# Example: Applying Newton's 2nd law - complex case

## Understanding the situation

Applying Newton's second law to a complex system can be quite tricky. Often there are many forces and many different principles have to be called on to work through an answer. Here's a typical problem.

## Presenting a sample problem

Two students have just finished analyzing the forces on a passenger and the parts of an accelerating automobile. But in this problem they treated the car and the wheels as a single object. Snooki says, “But if we were stopping we would have to consider the brakes.” Ronnie knows that his motorbike has disc brakes. A clamp, when open, allows the wheel to spin freely through it. But when he brakes, the clamp squeezes tightly together and creates a strong frictional force of the clamp on the wheel. He says, “I think we can work it out how the bike stops.” Let’s help them fill in their reasoning.

A. Consider the motorbike (= “the rest of the bike not including the clamp or wheel”), the clamp, and the wheel. While the brake is being squeezed to slow down the bike, draw a system schema and free body diagrams for the horizontal and vertical forces on the clamp and on the wheel. Be sure to label each force with the type of force it is, what is causing the force and what is feeling the force. Only show the forces in the plane of the wheel. (Don’t bother showing the forces perpendicular to that plane such as e.g. the normal forces the clamp exerts on the wheel.)

B. Ronnie says, “It’s the frictional force of the clamp on the wheel that slows the car.” Snooki disagrees. She thinks that the friction force of the road is what slows the car. Are either of them correct or is it something else? Explain your reasoning.

C. Snooki recalls that lots of times when Ronnie has made quick stops, he has left a track of rubber behind the bike. Does this fact support her claim or his? Explain your reasoning.

## Solving this problem

A. The system schema must include the clamp, the wheel, the rest of the bike, the ground, and the earth (to provide gravity). The clamp touches the rest of the bike and the wheel, and it feels the pulls of gravity. The wheel touches the clamp and the ground, and the rest of the bike to connect the wheel to the bike, and it feels the pulls of gravity. We don’t need to consider the other interactions.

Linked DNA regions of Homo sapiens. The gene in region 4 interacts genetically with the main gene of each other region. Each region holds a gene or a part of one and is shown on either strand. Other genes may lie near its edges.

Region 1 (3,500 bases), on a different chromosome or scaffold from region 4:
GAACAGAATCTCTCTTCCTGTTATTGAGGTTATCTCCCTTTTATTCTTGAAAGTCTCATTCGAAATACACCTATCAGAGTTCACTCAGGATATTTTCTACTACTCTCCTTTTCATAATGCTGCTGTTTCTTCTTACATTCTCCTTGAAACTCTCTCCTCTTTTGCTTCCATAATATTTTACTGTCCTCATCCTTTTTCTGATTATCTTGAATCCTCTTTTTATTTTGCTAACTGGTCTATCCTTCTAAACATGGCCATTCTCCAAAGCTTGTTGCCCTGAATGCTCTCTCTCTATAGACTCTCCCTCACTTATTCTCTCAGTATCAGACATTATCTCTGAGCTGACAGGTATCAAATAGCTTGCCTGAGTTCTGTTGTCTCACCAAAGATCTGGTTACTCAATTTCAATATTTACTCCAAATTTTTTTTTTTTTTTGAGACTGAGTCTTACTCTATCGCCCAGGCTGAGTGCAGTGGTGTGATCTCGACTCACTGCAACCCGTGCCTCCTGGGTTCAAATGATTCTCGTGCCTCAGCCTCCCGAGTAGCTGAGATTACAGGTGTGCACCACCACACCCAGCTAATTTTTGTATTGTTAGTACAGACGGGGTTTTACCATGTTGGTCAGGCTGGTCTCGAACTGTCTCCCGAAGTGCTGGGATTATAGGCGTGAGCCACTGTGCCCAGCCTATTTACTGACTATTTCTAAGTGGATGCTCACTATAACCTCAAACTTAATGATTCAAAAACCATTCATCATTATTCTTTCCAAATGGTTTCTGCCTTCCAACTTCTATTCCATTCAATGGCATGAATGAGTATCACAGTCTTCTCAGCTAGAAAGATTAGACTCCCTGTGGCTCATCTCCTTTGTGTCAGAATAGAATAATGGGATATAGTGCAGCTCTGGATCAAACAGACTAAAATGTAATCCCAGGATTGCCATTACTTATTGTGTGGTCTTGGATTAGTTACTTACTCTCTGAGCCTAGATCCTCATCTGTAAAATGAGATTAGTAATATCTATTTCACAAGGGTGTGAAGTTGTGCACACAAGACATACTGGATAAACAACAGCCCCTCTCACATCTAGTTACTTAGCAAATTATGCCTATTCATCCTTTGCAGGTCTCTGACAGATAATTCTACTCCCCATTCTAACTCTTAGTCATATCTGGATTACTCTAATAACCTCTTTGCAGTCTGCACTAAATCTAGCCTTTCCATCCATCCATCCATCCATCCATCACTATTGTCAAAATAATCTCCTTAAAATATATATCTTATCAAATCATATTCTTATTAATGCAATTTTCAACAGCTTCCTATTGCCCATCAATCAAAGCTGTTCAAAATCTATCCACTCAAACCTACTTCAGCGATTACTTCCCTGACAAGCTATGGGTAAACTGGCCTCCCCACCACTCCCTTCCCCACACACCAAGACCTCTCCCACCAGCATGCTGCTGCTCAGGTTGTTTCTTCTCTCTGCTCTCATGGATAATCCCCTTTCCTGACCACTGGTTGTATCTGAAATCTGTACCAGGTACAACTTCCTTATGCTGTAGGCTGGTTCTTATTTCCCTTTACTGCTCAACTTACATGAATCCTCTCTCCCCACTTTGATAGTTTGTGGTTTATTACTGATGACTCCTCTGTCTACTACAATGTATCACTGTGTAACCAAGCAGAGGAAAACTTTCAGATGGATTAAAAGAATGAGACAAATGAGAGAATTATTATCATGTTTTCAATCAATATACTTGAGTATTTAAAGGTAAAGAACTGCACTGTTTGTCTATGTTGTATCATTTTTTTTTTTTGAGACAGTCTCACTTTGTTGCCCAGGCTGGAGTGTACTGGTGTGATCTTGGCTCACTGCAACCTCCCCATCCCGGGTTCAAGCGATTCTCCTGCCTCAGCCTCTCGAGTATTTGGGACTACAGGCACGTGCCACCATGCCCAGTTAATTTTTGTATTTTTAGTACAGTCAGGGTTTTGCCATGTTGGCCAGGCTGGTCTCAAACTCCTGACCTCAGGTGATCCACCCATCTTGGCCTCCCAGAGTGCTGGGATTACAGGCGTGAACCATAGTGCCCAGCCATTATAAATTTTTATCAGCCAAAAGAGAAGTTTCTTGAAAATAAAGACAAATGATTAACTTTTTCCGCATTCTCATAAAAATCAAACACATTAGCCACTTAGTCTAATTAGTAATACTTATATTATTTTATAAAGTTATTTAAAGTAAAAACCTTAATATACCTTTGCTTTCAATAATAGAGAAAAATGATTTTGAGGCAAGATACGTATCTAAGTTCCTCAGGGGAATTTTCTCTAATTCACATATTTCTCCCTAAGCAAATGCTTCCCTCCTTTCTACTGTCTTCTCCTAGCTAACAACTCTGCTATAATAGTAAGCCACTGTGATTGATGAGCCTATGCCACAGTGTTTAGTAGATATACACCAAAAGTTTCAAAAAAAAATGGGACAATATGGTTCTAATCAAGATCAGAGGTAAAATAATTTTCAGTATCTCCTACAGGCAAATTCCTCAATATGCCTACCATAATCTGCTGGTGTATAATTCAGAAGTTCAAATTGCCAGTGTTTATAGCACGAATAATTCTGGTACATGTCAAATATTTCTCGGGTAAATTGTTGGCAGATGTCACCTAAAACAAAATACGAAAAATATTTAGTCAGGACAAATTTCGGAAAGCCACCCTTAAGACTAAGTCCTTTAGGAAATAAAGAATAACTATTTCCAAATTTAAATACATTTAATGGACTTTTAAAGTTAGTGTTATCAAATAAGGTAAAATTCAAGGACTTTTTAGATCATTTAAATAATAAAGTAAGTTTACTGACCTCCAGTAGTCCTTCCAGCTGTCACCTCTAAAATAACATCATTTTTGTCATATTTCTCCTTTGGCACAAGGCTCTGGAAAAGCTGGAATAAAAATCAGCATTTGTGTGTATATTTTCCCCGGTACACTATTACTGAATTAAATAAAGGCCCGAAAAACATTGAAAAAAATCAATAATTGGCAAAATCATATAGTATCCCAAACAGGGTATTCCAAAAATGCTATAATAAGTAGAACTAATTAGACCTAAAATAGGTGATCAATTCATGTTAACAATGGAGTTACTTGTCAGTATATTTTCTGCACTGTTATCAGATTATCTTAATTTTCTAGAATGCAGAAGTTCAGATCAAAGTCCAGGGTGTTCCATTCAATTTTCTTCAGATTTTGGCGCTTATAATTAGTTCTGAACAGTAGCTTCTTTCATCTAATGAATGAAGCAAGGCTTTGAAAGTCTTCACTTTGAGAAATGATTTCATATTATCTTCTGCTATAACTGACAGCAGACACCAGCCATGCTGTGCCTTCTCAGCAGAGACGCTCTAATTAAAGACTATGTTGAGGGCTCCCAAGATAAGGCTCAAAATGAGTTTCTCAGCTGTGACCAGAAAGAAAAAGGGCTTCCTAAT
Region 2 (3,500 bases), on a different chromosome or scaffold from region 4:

For our free body diagram, consider the clamp. The clamp feels the pull of gravity so it must also be held up be a normal force through its connection to the rest of the bike. When it squeezes the clockwise turning wheel, it will feel a frictional force from the wheel trying to pull it along with the wheel – upward. Since it is slowing down, there must be a backwards force from something. The only plausible force is from the rest of the bike.

The wheel feels the pull of gravity so it must also be held up be a normal force through its connection to the rest of the bike. When it is being squeezed by the clamp, it will feel a frictional force from the clamp trying to stop it from rotating. Since it is slowing down, there must be a backwards force from something. This is from the friction of the wheel with the ground. There also has to be a force from the bike to the wheel since the slowing wheel is exerting a force on the bike.

B. Snooki is right from the point of view of the physics framework. An object (the car) cannot slow itself down, it can only do so through interactions with an external object. If the bike were on a slick patch of ice the clamp could grab the wheel so the wheel stopped spinning entirely, but the wheel would continue to slide. From a mechanism point of view Ronnie is correct but he is not giving the full chain of reasoning. The wheel would not start sliding along the ground and feeling an external frictional force unless the clamp slowed its rotation.

C. It supports her claim since it shows that there is significant friction between the wheel and the ground that rubs some of the rubber off the wheel.

Joe Redish 8/14/15

Article 365